The case will now move back to district court, where the suit seeks a declaration that Reynolds violated the law, an order to require future compliance with the law and reimbursement for legal fees.
“It shouldn’t take a lawsuit to gain access to public documents,” said Kathie Obradovich, editor-in-chief of Iowa Capital Dispatch. “It’s important for the media and therefore the people of Iowa to receive this important information in a timely manner, especially during a public health crisis.”
Iowa law requires an initial response to records requests within 20 days. The requests that spawned the lawsuit were submitted by the three journalists over the span of about 16 months and received varying degrees of communications and fulfillment from the governor’s office, according to court documents.
The responses varied from no acknowledgement to a partial production of records:
— In April 2020, Belin requested videos Reynolds recorded that were distributed to food processing facility employees of her “speaking about the essential work they were doing” in the early weeks of the pandemic, along with other written communications to those employees.
Belin sent two follow-up emails before she received a response seven days after the request from Michael Boal, the governor’s deputy legal counsel, which said: “Our office has received this request. Thank you.”
Belin sent a further 14 follow-up emails over the course of months but did not receive any more responses.
— In July 2020, Belin requested written communications and memos about legislation related to electric transmission lines.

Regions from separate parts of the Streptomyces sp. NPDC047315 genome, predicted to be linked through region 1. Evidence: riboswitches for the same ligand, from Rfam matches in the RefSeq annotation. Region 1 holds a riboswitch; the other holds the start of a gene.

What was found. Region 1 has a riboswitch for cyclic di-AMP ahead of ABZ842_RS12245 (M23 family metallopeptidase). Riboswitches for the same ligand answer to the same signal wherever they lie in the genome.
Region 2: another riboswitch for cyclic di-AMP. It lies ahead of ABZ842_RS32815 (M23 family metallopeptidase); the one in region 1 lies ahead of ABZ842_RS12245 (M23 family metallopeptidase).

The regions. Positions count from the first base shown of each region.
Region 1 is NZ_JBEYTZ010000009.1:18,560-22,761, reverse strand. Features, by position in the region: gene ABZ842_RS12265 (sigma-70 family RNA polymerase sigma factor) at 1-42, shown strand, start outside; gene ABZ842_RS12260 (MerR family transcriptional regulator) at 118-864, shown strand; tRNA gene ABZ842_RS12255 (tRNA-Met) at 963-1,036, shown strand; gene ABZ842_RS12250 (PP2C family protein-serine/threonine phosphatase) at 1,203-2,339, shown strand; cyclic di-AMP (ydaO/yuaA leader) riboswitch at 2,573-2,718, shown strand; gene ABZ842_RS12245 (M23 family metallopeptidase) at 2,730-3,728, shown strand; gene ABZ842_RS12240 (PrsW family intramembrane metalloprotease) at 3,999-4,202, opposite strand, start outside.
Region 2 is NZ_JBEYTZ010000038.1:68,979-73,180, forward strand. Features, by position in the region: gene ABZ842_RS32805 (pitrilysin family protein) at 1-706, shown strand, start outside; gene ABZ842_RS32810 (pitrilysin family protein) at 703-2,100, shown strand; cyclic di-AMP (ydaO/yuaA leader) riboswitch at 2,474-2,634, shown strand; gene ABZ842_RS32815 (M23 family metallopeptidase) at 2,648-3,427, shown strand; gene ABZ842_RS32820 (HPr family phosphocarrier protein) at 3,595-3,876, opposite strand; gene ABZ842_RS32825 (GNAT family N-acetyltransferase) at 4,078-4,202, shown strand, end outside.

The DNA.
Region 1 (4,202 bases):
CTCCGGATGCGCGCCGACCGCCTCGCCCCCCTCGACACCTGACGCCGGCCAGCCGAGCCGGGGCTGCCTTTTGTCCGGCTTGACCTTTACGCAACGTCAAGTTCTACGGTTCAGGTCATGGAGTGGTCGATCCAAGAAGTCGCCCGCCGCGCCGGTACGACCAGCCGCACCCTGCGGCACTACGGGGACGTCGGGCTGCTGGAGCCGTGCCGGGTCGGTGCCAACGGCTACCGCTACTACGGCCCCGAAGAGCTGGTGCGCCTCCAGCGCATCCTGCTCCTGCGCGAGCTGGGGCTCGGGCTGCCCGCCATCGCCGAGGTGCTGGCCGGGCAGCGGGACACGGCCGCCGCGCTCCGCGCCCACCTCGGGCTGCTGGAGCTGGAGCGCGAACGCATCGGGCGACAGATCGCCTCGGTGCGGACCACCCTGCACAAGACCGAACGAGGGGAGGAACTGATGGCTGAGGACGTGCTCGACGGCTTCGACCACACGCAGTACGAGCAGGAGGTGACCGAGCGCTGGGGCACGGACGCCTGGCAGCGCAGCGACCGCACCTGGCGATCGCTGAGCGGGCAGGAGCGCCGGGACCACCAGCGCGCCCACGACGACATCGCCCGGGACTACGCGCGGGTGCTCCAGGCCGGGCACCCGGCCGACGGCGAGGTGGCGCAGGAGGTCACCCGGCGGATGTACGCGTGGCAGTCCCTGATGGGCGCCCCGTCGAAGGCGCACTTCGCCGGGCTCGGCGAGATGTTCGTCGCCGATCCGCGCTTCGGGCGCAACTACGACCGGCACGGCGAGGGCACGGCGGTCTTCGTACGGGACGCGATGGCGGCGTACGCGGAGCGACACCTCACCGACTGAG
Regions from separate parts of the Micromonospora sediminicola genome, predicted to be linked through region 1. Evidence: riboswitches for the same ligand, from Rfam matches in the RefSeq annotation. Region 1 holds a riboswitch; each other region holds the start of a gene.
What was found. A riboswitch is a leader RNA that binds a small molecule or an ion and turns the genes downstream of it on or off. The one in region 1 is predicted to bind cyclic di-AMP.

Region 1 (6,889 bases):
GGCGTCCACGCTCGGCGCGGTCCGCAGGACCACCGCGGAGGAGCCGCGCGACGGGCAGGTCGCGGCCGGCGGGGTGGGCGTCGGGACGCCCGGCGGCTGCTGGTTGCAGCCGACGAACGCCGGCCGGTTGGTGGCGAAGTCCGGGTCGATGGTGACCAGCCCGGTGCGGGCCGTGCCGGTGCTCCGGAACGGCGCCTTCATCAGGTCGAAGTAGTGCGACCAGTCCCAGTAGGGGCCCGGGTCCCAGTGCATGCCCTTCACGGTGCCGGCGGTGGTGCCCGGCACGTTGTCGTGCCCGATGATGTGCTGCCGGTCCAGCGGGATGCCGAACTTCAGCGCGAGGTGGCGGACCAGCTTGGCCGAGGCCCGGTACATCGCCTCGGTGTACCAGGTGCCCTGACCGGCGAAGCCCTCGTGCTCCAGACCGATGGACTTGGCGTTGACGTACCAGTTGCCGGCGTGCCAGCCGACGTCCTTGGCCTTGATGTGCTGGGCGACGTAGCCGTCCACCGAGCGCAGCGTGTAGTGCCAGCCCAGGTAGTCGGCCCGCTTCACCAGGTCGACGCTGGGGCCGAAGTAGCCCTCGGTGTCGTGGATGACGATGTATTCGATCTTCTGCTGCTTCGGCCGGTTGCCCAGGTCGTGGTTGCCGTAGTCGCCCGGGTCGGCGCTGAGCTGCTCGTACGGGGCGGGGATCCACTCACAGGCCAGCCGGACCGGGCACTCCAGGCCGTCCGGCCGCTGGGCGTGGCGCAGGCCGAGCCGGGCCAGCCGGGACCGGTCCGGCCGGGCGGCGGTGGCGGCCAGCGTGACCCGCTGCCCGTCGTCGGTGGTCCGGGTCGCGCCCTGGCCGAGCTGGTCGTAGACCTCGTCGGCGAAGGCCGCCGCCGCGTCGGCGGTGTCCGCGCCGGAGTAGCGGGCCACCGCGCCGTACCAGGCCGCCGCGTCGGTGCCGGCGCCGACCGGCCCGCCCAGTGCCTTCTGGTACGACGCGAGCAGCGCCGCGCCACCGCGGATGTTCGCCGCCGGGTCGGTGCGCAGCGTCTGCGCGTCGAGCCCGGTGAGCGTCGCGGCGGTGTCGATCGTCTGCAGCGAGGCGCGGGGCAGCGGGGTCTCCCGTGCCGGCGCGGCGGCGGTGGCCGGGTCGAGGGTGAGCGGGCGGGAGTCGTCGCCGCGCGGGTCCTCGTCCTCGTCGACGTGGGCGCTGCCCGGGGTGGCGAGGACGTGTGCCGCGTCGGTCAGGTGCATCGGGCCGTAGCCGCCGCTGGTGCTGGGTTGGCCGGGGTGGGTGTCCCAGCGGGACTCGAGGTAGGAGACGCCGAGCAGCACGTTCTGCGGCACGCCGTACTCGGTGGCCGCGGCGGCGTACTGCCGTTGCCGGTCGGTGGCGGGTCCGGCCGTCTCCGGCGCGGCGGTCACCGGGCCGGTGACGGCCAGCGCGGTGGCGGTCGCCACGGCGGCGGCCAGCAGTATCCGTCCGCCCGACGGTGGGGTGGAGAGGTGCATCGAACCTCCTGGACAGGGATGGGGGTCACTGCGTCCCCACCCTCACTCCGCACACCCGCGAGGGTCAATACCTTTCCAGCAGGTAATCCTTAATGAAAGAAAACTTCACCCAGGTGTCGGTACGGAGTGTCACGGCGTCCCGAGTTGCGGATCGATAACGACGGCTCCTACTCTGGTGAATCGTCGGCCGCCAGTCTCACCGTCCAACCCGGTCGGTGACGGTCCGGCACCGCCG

She sent one follow-up email before receiving a response from Boal about 25 days after her initial request that said: “This request has been received. Thank you for your patience.”
Belin sent five more emails but did not receive another response.
— Belin sent three more requests for other records in July 2020 and June 2021 that went unacknowledged by the governor’s office despite repeated follow-ups.
— In April 2021, Kauffman sought information related to a dinner at Terrace Hill hosted by the governor that benefitted a parochial school. He asked for a legal opinion the governor might have sought before hosting the meal that said the arrangement was allowable, along with information about past meals at the governor’s mansion that were auctioned to raise money.
Pat Garrett, a former communications director for the governor, responded 28 days later that he was forwarding the request to the governor’s attorneys, but Kauffman received nothing further.
— In May 2021, Kauffman requested written communications between the Iowa Veterans Home in Marshalltown and the governor’s office. He received three documents about 105 days later.
In the course of his reporting about overpayments to the former leader of the home, Kauffman discovered that the governor’s office had failed to provide at least two documents. Boal said the omissions were a mistake and apologized. Kauffman’s subsequent request for Boal’s communications with the governor’s former chief of staff about the overpayments went unfulfilled.
— In August 2021, Evans requested a variety of records related to the deployment of Iowa State Patrol members to Texas in the preceding months. Evans received a response 10 days later that asked for clarifications about his request — which Evans provided — but the request went unfulfilled.
“The pandemic placed unusual demands on many people, and we understood it might take state officials a little longer to process records requests,” Belin said in a Friday press conference. “But the delays continued for many months, long after Gov. Reynolds had ordered state government staff back to their offices and encouraged Iowans to resume their normal lives.”
The defendants of the lawsuit include Reynolds, Boal, Garrett and Alex Murphy, another former communications director for the office.